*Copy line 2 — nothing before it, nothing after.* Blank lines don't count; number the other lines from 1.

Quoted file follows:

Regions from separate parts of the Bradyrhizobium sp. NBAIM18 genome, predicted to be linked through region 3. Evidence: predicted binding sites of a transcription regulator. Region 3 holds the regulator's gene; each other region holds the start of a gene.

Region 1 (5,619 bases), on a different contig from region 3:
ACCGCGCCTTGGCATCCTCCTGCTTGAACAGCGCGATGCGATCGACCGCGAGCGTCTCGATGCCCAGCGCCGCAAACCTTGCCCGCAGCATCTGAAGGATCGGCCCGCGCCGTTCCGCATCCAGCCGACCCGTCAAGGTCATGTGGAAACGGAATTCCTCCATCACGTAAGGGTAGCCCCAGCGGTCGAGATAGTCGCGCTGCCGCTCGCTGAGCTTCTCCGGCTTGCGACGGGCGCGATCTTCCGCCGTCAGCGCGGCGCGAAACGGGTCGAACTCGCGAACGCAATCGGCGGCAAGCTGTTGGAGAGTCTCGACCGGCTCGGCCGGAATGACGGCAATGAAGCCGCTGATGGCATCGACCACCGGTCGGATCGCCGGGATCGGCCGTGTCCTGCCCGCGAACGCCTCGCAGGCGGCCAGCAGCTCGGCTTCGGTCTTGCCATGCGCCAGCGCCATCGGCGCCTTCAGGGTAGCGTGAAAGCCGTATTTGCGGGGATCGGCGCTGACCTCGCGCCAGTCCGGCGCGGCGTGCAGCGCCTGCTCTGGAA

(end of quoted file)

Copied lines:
Region 1 (5,619 bases), on a different contig from region 3: